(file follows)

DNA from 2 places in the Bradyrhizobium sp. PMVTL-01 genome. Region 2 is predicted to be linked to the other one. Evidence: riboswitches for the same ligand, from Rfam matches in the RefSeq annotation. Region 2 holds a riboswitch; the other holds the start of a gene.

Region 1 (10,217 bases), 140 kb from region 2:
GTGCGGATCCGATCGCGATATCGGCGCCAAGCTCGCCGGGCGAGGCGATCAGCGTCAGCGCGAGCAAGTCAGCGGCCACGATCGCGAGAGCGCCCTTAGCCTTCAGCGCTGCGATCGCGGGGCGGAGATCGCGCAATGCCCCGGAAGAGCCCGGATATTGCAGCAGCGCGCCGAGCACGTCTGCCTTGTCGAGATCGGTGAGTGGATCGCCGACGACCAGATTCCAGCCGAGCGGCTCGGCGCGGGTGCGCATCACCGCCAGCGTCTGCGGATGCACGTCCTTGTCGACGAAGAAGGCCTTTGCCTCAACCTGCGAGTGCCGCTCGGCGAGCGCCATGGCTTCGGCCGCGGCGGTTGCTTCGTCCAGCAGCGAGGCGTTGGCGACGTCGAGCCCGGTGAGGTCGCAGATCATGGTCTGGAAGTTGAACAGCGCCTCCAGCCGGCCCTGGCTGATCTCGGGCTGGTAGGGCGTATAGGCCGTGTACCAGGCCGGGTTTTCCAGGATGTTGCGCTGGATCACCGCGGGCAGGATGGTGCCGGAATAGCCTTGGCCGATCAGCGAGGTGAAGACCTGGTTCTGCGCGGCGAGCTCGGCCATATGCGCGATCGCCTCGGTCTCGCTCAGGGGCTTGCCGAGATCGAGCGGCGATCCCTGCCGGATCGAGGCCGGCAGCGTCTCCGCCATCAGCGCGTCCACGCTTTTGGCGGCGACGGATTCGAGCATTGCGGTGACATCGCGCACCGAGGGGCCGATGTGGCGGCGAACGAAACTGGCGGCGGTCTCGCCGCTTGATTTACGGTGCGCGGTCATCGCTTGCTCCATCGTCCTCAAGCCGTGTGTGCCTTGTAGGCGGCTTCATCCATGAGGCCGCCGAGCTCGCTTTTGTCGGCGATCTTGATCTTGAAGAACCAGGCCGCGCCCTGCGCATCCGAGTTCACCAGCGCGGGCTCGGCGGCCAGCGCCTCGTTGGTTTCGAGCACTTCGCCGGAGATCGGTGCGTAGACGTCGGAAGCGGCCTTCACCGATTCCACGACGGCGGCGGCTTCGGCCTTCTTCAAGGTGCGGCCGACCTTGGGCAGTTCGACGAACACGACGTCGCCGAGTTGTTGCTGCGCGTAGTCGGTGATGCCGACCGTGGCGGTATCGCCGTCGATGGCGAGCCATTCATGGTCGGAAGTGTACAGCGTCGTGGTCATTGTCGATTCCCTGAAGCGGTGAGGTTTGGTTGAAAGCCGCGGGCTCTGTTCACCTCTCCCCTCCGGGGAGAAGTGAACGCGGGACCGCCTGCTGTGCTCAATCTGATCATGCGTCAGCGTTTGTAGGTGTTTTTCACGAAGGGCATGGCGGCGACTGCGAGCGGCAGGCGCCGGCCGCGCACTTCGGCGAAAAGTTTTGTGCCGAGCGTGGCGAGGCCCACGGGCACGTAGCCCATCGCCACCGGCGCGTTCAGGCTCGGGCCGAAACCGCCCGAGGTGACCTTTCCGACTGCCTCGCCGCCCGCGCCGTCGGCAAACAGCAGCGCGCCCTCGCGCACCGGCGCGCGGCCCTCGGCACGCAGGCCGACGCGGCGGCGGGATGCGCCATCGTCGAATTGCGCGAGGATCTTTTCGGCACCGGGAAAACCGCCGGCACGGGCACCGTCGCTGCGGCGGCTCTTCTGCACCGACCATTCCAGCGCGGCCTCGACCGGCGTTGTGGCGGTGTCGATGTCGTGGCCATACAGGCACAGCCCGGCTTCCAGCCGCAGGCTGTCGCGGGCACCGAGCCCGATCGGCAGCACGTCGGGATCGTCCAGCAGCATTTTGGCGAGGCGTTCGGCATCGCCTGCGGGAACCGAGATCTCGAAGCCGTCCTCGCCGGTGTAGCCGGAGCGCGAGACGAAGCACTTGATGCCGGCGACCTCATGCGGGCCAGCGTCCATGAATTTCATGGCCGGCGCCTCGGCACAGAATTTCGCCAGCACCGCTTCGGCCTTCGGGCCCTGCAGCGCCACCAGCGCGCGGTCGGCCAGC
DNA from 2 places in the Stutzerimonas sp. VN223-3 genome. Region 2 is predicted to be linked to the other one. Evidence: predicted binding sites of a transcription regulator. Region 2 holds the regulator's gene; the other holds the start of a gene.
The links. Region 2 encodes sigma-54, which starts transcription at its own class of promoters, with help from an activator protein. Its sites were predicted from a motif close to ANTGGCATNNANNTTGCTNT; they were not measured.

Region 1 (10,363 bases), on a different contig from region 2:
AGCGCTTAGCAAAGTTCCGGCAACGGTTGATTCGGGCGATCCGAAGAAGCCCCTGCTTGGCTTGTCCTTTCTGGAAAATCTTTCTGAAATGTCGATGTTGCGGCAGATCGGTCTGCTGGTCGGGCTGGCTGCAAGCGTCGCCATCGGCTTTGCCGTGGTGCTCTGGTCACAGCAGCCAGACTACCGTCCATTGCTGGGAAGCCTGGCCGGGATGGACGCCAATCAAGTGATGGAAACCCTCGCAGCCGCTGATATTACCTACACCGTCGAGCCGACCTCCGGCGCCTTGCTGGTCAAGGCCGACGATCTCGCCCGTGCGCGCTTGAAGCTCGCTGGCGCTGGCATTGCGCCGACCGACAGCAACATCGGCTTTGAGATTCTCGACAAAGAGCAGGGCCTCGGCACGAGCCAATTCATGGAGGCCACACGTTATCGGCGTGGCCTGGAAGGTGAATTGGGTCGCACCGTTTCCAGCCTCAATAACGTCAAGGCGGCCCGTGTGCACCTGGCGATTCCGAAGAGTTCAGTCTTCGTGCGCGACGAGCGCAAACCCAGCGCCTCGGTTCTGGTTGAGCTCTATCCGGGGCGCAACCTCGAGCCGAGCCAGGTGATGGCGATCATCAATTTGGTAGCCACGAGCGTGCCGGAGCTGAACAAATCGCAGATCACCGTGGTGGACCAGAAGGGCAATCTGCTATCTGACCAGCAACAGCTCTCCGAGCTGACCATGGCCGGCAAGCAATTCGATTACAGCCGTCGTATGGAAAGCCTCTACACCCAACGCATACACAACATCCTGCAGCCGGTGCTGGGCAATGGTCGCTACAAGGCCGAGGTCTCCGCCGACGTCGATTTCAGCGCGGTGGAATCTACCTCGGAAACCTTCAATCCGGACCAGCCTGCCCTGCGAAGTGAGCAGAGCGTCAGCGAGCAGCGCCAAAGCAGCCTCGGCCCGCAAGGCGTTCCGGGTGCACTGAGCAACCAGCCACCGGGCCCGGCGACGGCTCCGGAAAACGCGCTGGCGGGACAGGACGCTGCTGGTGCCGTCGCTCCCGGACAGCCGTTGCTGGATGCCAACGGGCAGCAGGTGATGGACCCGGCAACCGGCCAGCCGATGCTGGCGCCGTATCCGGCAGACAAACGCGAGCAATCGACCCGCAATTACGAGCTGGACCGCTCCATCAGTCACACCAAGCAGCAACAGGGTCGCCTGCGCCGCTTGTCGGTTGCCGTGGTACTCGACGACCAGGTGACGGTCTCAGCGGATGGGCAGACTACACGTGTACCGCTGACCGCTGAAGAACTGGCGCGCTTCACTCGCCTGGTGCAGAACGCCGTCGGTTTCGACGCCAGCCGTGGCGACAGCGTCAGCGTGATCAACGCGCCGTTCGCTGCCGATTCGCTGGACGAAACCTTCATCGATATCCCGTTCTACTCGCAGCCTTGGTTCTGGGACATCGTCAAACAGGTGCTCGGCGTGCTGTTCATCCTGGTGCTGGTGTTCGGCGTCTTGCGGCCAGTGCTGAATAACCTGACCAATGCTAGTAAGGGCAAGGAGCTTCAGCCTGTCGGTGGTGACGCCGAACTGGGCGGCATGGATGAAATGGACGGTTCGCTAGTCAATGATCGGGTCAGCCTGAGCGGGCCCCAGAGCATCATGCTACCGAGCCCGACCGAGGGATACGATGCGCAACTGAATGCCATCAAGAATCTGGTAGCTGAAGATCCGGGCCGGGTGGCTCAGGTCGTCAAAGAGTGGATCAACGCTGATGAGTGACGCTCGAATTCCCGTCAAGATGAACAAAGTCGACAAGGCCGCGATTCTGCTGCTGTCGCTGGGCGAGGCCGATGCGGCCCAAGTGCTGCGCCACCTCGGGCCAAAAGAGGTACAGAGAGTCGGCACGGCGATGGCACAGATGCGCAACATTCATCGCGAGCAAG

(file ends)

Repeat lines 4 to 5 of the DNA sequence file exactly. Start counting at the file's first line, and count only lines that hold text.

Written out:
DNA from 2 places in the Stutzerimonas sp. VN223-3 genome. Region 2 is predicted to be linked to the other one. Evidence: predicted binding sites of a transcription regulator. Region 2 holds the regulator's gene; the other holds the start of a gene.
The links. Region 2 encodes sigma-54, which starts transcription at its own class of promoters, with help from an activator protein. Its sites were predicted from a motif close to ANTGGCATNNANNTTGCTNT; they were not measured.